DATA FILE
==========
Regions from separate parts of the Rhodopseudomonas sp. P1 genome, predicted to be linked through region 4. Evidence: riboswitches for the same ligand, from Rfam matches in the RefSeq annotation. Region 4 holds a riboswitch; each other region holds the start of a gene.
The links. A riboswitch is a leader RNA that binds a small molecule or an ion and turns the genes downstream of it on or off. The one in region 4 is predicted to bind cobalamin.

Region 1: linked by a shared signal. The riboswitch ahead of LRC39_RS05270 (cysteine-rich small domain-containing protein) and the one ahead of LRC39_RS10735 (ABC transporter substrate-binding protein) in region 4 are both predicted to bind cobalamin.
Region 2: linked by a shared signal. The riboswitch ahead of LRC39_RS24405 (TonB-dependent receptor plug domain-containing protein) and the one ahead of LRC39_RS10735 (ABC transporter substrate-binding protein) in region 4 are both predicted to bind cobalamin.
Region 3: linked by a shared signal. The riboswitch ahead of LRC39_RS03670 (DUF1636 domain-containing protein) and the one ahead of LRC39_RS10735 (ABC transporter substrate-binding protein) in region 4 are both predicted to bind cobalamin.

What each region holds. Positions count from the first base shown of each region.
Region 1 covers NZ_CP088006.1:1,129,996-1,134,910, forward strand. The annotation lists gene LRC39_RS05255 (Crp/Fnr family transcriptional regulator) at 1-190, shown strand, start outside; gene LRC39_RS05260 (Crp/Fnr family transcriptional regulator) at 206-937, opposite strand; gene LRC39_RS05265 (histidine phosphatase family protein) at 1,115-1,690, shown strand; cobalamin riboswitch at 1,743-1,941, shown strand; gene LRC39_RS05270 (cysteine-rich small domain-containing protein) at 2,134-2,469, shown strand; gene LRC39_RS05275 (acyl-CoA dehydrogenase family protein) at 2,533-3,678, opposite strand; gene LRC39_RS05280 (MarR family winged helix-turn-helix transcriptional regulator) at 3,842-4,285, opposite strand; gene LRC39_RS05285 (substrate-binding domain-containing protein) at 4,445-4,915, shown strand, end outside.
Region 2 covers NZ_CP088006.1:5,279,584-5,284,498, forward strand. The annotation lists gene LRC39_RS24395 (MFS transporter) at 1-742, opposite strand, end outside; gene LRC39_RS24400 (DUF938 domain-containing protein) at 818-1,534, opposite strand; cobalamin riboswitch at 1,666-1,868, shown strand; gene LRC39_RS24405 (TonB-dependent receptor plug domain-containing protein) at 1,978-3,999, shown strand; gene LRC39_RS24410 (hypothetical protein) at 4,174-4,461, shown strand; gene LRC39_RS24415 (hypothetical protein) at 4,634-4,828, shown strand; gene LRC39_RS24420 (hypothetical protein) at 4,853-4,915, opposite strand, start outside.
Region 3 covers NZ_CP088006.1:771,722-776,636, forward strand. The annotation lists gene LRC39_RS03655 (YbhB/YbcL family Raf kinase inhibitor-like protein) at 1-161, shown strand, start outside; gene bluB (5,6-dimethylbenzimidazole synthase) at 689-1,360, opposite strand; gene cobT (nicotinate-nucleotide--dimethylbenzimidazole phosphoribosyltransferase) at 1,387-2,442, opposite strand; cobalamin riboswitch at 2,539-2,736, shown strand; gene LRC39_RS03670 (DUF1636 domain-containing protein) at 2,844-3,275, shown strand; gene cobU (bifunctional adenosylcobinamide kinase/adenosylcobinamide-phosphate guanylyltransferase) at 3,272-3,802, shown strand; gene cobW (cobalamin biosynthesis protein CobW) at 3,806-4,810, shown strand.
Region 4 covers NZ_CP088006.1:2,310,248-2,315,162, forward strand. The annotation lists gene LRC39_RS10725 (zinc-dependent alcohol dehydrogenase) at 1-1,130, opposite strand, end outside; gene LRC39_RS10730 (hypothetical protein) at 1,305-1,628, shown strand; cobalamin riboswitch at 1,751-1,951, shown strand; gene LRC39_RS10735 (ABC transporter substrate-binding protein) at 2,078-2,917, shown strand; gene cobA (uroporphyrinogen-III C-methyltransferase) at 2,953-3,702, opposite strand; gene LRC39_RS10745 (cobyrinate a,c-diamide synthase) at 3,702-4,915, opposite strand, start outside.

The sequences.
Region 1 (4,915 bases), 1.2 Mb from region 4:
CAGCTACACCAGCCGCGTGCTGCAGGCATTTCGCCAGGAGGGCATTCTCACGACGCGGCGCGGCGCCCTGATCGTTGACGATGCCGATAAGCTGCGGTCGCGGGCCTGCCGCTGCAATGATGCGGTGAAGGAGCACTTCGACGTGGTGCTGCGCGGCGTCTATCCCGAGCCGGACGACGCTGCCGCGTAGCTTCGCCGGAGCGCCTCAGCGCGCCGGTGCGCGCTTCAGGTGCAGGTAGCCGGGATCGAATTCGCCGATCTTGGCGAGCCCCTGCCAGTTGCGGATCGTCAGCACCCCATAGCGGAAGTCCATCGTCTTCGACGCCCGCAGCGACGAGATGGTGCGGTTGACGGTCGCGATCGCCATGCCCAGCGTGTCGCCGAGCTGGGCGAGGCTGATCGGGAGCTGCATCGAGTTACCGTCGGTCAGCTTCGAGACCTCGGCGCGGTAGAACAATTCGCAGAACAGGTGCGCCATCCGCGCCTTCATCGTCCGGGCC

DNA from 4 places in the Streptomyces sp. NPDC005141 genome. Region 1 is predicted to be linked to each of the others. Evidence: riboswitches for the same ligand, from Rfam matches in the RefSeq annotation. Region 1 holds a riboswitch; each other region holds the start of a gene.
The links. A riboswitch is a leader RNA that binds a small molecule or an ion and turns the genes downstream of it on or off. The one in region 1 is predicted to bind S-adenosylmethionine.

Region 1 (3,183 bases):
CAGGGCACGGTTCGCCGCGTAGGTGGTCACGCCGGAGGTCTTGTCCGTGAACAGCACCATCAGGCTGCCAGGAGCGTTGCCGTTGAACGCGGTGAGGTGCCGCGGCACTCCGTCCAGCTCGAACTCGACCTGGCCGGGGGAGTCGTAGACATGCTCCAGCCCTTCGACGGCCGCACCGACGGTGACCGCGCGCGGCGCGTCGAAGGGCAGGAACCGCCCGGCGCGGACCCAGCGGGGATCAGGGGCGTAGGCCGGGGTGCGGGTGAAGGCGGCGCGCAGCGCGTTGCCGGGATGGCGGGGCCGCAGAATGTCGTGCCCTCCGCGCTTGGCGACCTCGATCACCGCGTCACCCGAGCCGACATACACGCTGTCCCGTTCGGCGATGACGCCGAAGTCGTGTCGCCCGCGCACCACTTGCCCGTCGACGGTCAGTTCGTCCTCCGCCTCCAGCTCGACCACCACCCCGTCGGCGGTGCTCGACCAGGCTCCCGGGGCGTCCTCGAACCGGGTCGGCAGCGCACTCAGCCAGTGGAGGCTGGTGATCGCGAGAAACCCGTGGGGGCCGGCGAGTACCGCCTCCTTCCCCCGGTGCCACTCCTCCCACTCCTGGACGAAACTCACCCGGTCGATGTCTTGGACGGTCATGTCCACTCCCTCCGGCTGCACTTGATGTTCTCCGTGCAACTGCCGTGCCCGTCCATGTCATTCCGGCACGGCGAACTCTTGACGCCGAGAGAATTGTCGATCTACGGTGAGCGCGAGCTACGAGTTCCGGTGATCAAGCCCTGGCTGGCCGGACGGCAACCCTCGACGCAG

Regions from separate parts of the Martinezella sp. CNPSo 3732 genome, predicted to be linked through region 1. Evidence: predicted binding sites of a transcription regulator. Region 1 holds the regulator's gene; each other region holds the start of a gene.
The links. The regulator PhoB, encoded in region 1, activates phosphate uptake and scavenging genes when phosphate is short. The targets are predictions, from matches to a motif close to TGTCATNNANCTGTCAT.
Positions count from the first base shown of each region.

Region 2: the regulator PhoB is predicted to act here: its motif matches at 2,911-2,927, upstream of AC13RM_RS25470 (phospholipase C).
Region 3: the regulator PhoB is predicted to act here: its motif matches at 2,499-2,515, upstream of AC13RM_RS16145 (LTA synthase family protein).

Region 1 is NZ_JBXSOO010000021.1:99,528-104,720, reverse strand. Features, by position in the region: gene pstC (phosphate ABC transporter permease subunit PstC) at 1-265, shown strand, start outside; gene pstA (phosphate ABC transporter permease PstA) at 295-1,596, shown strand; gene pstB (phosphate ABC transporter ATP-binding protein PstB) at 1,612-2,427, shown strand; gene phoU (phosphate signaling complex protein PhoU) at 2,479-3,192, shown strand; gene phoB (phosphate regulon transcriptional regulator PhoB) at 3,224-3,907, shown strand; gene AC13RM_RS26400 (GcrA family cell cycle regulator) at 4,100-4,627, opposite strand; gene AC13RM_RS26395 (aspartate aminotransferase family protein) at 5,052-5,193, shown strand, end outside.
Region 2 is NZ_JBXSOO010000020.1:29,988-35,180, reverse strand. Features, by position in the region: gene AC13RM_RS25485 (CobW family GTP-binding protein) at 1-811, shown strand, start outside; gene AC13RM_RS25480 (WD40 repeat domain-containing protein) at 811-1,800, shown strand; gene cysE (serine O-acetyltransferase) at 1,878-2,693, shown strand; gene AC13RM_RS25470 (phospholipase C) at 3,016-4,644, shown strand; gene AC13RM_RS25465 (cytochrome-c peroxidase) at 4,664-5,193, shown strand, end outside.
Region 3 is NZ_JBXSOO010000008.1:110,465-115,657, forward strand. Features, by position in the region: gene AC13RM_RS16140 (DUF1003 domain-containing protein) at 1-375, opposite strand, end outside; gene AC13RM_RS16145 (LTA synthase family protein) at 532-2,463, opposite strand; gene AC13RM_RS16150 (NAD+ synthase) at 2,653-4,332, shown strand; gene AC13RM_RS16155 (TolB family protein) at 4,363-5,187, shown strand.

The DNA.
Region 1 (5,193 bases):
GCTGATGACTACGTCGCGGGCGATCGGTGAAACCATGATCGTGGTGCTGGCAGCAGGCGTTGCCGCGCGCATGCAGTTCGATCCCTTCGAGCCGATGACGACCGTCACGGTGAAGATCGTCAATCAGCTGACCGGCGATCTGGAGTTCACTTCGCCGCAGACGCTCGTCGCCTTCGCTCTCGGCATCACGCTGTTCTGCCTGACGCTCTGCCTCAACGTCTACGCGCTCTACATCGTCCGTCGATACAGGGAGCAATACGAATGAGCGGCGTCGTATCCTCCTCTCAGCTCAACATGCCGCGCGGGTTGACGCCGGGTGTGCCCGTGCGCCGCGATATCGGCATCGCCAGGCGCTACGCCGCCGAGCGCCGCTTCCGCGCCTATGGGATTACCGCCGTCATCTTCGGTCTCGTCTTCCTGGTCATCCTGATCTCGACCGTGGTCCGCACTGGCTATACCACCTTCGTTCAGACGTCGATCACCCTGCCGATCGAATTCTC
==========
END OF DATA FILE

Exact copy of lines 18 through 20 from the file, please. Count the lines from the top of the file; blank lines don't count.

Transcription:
Regions from separate parts of the Martinezella sp. CNPSo 3732 genome, predicted to be linked through region 1. Evidence: predicted binding sites of a transcription regulator. Region 1 holds the regulator's gene; each other region holds the start of a gene.
The links. The regulator PhoB, encoded in region 1, activates phosphate uptake and scavenging genes when phosphate is short. The targets are predictions, from matches to a motif close to TGTCATNNANCTGTCAT.
Positions count from the first base shown of each region.